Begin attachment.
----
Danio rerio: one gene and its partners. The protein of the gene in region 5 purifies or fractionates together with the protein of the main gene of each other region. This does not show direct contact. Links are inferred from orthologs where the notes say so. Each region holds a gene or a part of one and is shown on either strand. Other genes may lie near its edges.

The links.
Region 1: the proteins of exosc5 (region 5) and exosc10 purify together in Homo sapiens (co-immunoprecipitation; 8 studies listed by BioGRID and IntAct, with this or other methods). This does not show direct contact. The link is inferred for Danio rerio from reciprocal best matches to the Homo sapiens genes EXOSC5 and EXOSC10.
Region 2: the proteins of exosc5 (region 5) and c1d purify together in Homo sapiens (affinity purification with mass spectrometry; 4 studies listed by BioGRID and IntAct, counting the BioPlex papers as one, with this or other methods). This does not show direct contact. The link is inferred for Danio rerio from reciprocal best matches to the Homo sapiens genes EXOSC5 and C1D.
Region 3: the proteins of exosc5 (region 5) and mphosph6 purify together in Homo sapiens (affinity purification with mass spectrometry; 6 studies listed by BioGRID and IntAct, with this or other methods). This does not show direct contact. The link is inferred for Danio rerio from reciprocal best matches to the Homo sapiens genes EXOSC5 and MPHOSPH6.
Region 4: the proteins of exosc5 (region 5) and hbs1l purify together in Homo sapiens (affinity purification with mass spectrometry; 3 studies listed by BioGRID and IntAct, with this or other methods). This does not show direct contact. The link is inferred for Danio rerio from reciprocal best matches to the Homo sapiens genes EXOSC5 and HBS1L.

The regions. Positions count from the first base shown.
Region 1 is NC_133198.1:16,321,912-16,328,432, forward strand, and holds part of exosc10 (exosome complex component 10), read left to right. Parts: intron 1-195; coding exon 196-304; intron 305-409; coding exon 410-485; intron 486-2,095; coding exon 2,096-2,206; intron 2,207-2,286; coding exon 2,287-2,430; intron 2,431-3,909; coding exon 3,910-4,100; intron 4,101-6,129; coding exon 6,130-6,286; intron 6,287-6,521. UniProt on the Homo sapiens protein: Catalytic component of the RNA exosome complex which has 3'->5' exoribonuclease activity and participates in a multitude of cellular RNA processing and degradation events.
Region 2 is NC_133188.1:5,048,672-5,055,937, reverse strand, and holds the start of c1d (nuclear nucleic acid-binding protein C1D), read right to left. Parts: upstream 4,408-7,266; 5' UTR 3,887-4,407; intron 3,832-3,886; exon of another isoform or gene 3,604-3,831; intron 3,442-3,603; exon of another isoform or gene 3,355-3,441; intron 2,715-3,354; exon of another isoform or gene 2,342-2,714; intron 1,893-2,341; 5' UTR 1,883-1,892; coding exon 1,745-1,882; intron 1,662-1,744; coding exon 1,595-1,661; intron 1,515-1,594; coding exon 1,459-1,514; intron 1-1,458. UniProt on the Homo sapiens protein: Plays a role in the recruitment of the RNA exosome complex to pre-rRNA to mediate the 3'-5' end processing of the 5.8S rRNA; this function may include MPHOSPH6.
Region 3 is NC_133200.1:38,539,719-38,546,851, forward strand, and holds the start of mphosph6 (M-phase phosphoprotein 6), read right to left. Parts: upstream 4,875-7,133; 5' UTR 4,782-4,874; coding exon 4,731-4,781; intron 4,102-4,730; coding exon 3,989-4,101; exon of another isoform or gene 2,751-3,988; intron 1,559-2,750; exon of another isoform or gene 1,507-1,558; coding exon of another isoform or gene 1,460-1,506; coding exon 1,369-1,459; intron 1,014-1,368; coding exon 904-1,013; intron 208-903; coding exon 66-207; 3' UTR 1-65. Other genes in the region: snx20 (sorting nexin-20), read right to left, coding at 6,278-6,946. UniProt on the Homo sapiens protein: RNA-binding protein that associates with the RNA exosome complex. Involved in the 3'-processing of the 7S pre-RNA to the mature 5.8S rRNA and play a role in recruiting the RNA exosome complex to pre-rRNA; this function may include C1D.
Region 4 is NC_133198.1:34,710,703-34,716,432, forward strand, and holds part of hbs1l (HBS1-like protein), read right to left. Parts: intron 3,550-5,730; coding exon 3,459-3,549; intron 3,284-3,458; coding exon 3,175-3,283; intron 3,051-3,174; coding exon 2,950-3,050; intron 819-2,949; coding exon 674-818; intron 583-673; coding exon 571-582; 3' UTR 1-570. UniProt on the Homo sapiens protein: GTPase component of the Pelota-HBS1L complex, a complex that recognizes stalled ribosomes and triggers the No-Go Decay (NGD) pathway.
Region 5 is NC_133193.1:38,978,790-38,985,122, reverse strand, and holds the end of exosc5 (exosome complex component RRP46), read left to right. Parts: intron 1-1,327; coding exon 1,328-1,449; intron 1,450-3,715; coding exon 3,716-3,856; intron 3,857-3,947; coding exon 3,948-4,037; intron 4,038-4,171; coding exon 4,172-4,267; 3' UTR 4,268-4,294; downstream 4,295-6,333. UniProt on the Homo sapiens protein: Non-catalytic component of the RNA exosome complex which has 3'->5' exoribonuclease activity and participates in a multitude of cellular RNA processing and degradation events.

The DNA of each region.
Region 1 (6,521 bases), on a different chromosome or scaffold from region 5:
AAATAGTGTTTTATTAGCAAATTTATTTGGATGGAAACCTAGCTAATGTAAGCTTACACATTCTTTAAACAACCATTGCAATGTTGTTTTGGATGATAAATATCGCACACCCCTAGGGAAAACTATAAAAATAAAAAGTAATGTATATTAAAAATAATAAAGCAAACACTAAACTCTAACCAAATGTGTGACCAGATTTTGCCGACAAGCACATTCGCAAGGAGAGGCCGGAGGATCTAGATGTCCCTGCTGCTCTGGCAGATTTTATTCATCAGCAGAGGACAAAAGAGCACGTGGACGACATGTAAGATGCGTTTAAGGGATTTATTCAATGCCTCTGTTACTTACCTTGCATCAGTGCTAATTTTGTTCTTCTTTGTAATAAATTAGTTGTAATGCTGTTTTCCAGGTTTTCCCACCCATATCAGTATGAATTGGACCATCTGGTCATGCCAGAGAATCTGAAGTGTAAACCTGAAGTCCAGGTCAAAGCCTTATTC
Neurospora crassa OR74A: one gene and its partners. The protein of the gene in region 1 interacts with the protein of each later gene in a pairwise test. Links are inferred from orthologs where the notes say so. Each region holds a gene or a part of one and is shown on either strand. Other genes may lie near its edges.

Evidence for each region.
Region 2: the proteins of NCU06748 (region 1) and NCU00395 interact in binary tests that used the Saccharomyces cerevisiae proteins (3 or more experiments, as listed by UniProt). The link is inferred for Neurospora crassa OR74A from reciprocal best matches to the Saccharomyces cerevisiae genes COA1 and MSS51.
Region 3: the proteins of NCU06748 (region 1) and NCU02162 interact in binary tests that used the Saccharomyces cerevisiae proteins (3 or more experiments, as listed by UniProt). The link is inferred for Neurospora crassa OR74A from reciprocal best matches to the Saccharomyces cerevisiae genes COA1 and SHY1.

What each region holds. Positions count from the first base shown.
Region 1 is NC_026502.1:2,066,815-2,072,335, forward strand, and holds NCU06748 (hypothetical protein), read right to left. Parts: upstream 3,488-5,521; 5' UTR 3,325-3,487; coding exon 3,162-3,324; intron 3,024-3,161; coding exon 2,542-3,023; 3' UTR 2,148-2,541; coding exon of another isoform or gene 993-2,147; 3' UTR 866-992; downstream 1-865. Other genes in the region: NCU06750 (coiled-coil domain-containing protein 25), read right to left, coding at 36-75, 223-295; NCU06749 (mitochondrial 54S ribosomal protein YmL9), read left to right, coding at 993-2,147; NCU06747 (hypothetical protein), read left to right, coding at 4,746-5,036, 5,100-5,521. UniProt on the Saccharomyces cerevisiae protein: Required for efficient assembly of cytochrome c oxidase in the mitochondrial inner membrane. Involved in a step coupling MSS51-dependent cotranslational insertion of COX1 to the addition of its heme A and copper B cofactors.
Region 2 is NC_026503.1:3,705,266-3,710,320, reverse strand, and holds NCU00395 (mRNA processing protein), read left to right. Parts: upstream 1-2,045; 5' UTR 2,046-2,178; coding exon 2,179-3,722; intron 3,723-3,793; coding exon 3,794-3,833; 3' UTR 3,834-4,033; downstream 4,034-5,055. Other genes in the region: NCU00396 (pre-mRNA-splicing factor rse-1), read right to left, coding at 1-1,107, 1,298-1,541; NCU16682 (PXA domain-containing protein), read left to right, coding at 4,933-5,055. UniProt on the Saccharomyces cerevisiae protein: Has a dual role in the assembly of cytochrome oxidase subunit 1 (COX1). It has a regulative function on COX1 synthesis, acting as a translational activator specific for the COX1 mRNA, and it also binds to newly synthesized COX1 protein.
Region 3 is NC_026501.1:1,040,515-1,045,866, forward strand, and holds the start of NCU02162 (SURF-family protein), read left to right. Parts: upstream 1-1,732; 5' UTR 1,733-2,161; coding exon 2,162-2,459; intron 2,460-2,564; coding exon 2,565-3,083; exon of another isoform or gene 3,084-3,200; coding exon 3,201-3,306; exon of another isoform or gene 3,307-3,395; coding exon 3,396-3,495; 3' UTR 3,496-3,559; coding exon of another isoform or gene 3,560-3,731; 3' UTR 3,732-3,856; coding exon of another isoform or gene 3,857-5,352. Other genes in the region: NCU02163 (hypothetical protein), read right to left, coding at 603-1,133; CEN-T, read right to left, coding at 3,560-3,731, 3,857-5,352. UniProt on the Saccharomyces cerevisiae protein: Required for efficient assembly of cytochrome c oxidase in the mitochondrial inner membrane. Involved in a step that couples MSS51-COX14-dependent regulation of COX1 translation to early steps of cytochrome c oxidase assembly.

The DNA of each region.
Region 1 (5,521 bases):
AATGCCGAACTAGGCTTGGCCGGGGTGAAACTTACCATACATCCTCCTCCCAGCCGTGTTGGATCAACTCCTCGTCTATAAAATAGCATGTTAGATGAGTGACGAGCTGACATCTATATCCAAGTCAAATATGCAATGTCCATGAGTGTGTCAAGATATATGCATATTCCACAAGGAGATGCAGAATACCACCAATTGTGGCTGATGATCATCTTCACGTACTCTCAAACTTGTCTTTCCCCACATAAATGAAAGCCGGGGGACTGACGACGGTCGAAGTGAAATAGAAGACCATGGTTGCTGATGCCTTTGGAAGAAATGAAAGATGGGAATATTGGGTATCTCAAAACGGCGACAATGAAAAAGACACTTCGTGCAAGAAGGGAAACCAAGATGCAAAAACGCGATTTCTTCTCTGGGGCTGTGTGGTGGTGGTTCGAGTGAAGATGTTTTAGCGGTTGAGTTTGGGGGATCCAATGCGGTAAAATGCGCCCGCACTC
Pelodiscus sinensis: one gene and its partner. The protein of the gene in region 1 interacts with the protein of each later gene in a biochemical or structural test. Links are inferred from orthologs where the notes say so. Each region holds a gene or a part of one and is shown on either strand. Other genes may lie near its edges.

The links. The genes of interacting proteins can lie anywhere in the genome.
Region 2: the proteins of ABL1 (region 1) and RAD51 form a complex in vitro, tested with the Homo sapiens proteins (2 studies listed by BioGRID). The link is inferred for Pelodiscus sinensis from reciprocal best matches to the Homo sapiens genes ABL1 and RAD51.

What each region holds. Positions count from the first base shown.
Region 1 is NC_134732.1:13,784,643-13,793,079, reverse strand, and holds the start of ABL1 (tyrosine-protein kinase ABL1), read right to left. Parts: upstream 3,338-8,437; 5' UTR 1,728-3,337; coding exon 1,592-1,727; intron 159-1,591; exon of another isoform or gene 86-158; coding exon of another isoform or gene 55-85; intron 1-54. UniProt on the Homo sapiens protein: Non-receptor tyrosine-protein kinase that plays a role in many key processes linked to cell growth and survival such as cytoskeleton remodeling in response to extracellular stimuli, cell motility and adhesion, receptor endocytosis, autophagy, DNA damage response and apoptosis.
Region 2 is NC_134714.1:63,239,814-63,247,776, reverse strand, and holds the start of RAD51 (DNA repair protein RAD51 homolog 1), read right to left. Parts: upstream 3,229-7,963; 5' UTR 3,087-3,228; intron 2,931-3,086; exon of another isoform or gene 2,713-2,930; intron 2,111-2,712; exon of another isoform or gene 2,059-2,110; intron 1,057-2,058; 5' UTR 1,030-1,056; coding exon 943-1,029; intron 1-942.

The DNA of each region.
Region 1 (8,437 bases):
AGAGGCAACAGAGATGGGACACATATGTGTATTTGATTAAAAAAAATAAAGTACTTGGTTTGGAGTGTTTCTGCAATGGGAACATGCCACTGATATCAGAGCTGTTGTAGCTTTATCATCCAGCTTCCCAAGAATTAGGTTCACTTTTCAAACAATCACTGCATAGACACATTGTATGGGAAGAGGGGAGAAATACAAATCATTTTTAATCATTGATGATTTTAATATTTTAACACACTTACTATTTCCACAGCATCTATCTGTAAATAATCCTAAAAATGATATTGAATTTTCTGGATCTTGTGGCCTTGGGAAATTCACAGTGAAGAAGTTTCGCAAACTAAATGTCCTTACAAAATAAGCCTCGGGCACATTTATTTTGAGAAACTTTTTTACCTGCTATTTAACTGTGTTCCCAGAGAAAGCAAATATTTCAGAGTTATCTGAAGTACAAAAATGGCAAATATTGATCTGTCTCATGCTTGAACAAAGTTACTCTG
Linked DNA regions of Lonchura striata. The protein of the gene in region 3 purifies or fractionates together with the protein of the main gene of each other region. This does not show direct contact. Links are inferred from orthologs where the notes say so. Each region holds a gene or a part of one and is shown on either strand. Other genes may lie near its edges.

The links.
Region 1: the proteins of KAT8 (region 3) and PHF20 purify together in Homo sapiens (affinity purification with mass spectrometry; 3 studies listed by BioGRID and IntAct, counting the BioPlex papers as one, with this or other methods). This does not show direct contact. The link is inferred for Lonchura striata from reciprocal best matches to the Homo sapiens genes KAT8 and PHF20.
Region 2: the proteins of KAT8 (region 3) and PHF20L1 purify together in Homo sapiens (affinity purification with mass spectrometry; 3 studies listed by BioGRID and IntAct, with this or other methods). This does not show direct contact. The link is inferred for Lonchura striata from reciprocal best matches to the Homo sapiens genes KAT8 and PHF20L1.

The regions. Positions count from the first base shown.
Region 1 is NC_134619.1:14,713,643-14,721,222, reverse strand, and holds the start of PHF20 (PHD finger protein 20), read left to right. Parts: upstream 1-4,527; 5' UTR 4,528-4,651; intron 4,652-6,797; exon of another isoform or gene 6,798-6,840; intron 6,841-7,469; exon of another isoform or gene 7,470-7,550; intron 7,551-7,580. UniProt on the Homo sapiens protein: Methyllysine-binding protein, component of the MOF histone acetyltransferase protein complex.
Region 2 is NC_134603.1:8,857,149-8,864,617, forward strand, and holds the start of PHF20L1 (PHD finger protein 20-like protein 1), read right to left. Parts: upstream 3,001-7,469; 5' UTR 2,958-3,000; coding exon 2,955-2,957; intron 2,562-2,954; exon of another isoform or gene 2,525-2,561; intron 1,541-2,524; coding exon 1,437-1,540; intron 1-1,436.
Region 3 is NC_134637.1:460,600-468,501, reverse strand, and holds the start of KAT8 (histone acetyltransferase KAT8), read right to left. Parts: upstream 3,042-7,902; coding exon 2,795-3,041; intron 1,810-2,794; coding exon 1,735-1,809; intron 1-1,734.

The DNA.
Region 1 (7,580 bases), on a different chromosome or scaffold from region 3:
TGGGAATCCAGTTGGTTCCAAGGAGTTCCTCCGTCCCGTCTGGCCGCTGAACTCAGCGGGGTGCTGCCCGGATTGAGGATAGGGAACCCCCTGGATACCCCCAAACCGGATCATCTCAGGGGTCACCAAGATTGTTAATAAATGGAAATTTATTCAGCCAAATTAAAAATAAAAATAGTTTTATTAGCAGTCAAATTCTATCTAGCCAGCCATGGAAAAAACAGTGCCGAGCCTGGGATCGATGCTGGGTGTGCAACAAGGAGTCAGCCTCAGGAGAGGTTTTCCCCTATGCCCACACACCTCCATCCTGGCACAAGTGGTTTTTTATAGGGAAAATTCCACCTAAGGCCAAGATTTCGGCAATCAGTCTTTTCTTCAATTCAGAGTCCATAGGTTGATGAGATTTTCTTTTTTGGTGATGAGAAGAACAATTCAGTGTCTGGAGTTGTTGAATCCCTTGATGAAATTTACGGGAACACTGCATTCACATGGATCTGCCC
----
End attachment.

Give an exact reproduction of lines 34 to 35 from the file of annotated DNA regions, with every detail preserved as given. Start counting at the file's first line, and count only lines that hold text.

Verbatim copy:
Region 1 (8,437 bases):
AGAGGCAACAGAGATGGGACACATATGTGTATTTGATTAAAAAAAATAAAGTACTTGGTTTGGAGTGTTTCTGCAATGGGAACATGCCACTGATATCAGAGCTGTTGTAGCTTTATCATCCAGCTTCCCAAGAATTAGGTTCACTTTTCAAACAATCACTGCATAGACACATTGTATGGGAAGAGGGGAGAAATACAAATCATTTTTAATCATTGATGATTTTAATATTTTAACACACTTACTATTTCCACAGCATCTATCTGTAAATAATCCTAAAAATGATATTGAATTTTCTGGATCTTGTGGCCTTGGGAAATTCACAGTGAAGAAGTTTCGCAAACTAAATGTCCTTACAAAATAAGCCTCGGGCACATTTATTTTGAGAAACTTTTTTACCTGCTATTTAACTGTGTTCCCAGAGAAAGCAAATATTTCAGAGTTATCTGAAGTACAAAAATGGCAAATATTGATCTGTCTCATGCTTGAACAAAGTTACTCTG